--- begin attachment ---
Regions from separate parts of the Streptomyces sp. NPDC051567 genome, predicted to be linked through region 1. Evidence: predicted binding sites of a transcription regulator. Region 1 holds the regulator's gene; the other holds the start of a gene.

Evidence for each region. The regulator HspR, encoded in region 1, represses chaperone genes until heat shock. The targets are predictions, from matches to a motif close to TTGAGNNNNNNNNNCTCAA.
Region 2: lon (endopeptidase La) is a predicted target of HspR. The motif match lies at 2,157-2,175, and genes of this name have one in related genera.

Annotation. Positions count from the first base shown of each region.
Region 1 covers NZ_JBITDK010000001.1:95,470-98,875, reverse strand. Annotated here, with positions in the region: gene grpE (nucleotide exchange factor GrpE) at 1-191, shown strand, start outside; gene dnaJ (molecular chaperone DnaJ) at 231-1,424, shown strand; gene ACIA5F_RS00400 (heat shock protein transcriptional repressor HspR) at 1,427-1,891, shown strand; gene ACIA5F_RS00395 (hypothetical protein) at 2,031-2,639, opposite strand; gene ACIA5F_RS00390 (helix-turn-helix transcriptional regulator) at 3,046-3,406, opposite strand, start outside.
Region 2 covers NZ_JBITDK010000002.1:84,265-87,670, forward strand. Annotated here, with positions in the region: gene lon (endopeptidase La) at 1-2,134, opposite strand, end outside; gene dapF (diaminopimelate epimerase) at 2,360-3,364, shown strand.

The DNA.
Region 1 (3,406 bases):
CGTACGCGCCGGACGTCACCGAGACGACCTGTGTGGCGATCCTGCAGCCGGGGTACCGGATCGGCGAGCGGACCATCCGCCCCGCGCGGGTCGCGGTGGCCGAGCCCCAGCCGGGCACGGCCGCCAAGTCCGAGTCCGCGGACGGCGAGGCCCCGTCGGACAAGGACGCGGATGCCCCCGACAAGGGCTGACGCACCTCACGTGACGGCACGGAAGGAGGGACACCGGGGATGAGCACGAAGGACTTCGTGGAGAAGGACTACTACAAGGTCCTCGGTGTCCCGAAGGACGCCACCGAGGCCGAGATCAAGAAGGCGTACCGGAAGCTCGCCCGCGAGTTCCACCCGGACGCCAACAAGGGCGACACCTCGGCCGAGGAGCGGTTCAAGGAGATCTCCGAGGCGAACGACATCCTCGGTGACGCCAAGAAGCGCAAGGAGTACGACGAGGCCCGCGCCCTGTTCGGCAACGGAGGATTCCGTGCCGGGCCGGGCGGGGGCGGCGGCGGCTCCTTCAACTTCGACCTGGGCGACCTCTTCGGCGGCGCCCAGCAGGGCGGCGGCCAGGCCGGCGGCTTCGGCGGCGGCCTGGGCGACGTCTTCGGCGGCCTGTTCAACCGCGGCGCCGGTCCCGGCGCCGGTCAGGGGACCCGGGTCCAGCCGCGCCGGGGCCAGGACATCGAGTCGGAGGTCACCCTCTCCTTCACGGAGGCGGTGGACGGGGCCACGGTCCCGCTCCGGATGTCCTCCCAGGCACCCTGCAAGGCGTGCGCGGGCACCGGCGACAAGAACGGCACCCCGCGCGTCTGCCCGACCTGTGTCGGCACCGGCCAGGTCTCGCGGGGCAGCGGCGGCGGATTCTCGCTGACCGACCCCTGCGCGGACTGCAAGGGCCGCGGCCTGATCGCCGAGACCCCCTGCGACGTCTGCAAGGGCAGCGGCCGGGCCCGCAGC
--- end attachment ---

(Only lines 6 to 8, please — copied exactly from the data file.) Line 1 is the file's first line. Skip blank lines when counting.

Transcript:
Region 2 covers NZ_JBITDK010000002.1:84,265-87,670, forward strand. Annotated here, with positions in the region: gene lon (endopeptidase La) at 1-2,134, opposite strand, end outside; gene dapF (diaminopimelate epimerase) at 2,360-3,364, shown strand.

The DNA.
Region 1 (3,406 bases):